Redshirts Roundtable: The Best Goodbye

2 of 6

Star Trek 6: The Undiscovered Country

Copyright © Paramount Pictures. All Rights Reserved.

James Becker
Star Trek VI: The Undiscovered Country

Star Trek V: The Final Frontier had been received, well… poorly. Even The Original Series had been abruptly cancelled. Star Trek: The Next Generation was airing full blast on television. At the dawn of the 90s, the Original Series cast seemed to be on its way out without a chance to say goodbye. The cast was so obviously aging. How could audiences continue to believe that people, even in the future with advanced healthcare, could continue gallivanting throughout space?

Cue Nicholas Meyer, the screenwriter who had previously rescued Star Trek from the brink with The Wrath of Khan. This time he had the perfect way: a Cold War allegory. The Original Series had been steeped in all sorts of Cold War references (oh god… not “The Omega Glory“), and the geopolitical tension was still happening. And so Star Trek had its next film in the works, a chance at an ending the Original Series had never had before, and a chance to recover after Star Trek V‘s lack of success. Seriously, the late 80s gave so many chances to the whole franchise. Nowadays, a bad season of television is an instant cancel much less two seasons, and even a film that barely covers its production costs at the box office is grounds to halt a whole franchise of films.

What we got with The Undiscovered Country is a film that matches the greatness of other Star Trek films. The cast was back, just shy of retirement, the Enterprise was now obviously aged after audiences had become accustomed to that gorgeous Carnival cruise ship called the Enterprise D. But it all made sense, and the film was quite aware of what it was going for. At the film’s heart was Kirk and others’ hatred for the Klingons, developed after decades of conflict with them, suddenly being challenged by an offer of peace from Chancellor Gorkon amidst a potential environmental, economic, and possible cultural collapse of the Klingon Empire. While you may not be sympathetic to Kirk’s prejudices, his son’s death is a compelling motive for him to hold on to those feelings. To even further magnify the film’s themes and plots, the Soviet Union collapsed only a couple of weeks after the film’s theatrical release.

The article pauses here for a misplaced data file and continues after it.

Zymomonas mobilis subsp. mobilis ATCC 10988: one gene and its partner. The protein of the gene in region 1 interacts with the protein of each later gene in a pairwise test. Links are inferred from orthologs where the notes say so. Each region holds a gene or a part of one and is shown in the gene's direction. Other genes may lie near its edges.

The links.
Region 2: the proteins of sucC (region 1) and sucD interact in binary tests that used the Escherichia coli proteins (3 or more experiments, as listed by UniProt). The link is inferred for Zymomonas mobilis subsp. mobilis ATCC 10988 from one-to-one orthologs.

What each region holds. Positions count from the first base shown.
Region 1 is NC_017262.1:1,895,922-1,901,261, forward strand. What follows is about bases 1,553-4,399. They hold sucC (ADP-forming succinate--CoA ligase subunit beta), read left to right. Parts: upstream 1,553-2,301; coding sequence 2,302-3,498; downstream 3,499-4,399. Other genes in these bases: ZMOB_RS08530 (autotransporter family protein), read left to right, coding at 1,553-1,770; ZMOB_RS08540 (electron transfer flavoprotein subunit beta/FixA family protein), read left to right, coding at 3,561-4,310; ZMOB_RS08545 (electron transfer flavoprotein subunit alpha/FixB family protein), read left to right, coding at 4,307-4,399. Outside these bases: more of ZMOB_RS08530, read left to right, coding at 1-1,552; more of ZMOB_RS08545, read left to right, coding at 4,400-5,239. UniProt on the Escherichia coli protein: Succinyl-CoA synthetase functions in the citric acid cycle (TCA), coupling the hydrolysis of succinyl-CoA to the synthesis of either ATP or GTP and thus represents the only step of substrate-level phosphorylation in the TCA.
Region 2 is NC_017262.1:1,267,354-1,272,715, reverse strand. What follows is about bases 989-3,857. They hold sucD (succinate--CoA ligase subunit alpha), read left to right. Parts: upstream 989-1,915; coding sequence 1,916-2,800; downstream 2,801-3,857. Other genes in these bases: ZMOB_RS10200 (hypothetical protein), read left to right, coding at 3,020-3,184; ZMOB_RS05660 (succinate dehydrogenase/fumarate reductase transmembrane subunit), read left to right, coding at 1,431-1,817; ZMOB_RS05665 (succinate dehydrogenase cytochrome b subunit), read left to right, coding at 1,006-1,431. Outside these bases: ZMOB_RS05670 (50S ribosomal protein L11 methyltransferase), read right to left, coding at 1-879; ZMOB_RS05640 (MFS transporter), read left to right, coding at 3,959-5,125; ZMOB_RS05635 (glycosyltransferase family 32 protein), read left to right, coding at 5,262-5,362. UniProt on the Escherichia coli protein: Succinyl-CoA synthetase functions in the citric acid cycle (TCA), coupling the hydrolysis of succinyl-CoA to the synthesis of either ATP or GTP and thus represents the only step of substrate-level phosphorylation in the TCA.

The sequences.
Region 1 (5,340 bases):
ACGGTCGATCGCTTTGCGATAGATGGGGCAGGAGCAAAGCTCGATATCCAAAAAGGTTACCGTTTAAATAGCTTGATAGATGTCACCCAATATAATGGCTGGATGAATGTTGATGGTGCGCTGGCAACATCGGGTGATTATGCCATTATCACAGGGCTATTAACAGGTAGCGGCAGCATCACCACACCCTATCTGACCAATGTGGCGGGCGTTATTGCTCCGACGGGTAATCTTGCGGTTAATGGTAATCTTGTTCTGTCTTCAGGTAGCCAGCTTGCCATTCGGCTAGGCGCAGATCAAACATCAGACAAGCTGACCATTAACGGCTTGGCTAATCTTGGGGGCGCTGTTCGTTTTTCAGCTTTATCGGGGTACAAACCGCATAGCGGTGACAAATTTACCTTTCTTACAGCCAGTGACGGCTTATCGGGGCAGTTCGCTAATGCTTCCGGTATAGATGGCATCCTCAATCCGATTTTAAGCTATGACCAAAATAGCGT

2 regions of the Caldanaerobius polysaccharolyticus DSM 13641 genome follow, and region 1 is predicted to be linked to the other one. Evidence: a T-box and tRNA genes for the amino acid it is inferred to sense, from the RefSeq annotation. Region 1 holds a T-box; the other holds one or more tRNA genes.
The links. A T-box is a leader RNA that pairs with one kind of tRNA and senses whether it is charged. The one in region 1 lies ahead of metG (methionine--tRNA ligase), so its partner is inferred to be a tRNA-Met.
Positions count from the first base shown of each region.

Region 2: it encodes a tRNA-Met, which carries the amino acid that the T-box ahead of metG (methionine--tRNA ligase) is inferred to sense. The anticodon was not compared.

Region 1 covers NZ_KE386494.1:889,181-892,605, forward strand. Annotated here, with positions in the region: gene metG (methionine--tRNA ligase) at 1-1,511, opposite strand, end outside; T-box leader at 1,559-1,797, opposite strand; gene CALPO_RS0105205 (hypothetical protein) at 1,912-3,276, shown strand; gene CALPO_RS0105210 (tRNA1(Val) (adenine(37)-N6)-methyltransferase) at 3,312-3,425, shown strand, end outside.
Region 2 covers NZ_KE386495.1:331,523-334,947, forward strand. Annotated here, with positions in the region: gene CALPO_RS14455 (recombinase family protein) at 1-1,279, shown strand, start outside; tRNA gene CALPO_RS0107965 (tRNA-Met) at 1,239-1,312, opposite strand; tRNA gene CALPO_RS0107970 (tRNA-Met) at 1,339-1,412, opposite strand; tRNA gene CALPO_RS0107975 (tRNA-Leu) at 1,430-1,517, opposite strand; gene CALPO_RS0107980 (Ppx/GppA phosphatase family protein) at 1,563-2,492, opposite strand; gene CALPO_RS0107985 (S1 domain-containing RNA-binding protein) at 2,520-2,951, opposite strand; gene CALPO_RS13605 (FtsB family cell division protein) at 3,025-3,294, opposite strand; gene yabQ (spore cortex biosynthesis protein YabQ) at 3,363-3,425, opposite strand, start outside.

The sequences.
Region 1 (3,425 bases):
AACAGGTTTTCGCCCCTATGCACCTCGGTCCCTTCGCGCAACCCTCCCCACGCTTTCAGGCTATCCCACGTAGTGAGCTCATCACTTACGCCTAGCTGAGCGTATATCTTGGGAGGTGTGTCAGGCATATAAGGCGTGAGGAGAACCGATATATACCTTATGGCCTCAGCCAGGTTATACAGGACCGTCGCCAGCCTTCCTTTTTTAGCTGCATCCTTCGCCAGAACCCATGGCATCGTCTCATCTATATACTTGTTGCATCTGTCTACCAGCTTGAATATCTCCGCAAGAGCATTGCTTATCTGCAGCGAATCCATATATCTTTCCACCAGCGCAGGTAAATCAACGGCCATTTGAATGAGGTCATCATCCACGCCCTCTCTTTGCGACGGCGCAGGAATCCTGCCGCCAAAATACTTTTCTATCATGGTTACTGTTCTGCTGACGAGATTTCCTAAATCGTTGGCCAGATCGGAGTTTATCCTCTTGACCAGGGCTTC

The movie has action, intrigue, some lightheartedness that doesn’t compromise the tone, a campy yet menacing villain who quotes Shakespeare in Klingon, and finally a catharsis among the characters which paves the way for a friendship between the two powers which we know happens because of The Next Generation. The film both honors and challenges the Original Series one final time. It gives them a chance to overcome prejudices we may have taken for granted in The Original Series, but started to question in The Next Generation, and brings the two series into thematic lockstep despite the time gap between them.

This is the best goodbye a series could hope to make.